The market for keyboard players, soloists in general, is always open to hype. Hyperion has a number of pianists in their stable, recording under extended contracts, who owe more success to hype than Hewitt.

    The market for piano music seems really interesting because it seems close to the world of opera, that's to say there are a handful of pianists who have big budget glamour and a sort of groupie fan base. I've not studied the market by the way, but my intuition is that piano is a real good area for using marketing to boost revenue.
    Last edited by Mandryka; Oct-12-2018 at 20:13.

  5. #79
    Senior Member philoctetes's Avatar
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    Quote Originally Posted by Mandryka View Post
    If Hamelin ever reads that I can see his eyes roll -- he once said that he thought that Hewitt got too much of the Hyperion PR budget -- which gave her a star status which (at the time, 10 years ago now) he felt he merited but was unable to grasp.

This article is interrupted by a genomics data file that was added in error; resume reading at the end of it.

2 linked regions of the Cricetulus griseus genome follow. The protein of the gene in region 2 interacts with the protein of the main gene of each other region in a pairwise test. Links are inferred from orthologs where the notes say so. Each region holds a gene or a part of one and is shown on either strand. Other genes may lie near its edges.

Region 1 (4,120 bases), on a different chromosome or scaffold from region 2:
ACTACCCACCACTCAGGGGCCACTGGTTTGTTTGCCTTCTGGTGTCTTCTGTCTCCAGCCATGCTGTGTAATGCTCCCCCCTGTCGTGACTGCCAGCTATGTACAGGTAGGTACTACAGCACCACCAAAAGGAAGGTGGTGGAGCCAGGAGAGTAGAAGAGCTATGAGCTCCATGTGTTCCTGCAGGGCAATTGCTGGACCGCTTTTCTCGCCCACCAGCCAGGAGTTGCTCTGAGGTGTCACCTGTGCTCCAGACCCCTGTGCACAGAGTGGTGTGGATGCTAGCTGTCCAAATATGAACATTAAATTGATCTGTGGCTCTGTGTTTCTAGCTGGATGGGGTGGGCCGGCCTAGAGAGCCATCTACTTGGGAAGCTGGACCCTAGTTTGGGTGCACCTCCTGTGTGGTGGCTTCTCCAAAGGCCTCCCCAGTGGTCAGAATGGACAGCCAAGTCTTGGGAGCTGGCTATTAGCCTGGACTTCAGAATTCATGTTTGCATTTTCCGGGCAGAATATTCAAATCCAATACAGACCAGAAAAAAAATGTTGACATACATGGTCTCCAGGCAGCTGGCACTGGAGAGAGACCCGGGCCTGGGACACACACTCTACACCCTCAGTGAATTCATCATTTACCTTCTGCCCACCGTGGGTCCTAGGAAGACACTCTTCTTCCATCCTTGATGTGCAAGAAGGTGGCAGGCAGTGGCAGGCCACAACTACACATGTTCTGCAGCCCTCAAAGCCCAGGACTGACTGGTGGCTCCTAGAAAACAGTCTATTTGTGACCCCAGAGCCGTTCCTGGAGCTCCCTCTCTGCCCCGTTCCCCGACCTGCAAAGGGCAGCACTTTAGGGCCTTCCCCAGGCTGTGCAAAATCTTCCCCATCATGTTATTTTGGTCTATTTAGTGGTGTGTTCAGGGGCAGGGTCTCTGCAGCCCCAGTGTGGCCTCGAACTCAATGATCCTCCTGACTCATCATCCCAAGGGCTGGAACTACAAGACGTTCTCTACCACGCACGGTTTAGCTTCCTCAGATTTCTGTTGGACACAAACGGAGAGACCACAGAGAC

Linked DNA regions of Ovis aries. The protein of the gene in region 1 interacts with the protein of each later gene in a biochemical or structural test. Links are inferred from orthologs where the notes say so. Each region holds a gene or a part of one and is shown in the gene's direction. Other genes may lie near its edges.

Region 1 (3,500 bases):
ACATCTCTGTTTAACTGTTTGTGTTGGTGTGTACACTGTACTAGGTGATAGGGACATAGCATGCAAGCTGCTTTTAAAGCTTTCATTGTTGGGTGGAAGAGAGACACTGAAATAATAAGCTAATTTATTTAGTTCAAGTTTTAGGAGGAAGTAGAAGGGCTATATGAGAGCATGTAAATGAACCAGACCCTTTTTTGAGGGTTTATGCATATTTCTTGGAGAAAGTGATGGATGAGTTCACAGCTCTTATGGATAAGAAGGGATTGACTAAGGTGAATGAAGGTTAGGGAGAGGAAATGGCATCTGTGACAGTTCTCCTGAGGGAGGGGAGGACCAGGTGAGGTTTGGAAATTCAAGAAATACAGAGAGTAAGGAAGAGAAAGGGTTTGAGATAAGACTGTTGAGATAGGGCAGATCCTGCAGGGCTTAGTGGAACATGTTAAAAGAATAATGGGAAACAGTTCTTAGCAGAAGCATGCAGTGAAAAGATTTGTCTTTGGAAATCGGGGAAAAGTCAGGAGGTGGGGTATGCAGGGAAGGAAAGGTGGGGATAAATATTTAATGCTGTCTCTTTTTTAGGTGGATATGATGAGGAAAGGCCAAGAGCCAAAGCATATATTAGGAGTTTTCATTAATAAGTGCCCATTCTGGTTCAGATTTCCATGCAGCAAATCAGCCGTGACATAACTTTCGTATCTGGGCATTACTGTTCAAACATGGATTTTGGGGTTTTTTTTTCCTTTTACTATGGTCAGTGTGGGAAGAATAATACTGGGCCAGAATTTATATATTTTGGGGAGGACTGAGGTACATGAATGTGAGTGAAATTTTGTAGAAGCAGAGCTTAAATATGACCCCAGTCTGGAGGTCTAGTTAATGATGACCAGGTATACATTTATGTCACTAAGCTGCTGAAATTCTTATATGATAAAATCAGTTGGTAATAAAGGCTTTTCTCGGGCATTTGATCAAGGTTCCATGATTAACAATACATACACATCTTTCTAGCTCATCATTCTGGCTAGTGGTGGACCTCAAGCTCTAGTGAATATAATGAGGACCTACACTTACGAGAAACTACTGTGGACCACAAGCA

Let em roll. That stuff is about egos. Their repertory hardly overlaps at all.

    Weren't you ripping Hamelin's Feldman not long ago? Or did you change your mind about that too?
    Last edited by philoctetes; Oct-12-2018 at 20:16.

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    Quote Originally Posted by philoctetes View Post
    In a way, Hyperion is the ECM of classical labels, with a polished cultural identity, product image, and sonic values of its own. Never excessive, tastefully Brit, flirting with blandness. And like ECM the approach pays off sometimes, and actually creates a synergy between artist, music, and product.
    You are right about Hyperion, which has a distinct brand identity. "Flirting with blandness" captures it perfectly.

    It has something to do with the sonic values (always a natural concerto hall perspective, never an in-your-face sound stage) and a stable of artists who seem to have in common a certain sense of decorum. The Alfred Brendel type.

  7. #81
    Senior Member philoctetes's Avatar
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    "the Alfred Brendel type"

    I wouldn't say that about the Florestan Trio, they are more like the von Karajan of piano trios... everything sounds the same, hard, fast, and loud, a different kind of blandness. Same for Domus and Takacs...

    I've had good luck with the Nash Ensemble, going back to the CDR stuff, but I guess I can tolerate their "sameness" a bit more, they make up for it with variety of repertory and ensemble mix...
    Last edited by philoctetes; Oct-12-2018 at 20:34.

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    Senior Member KenOC's Avatar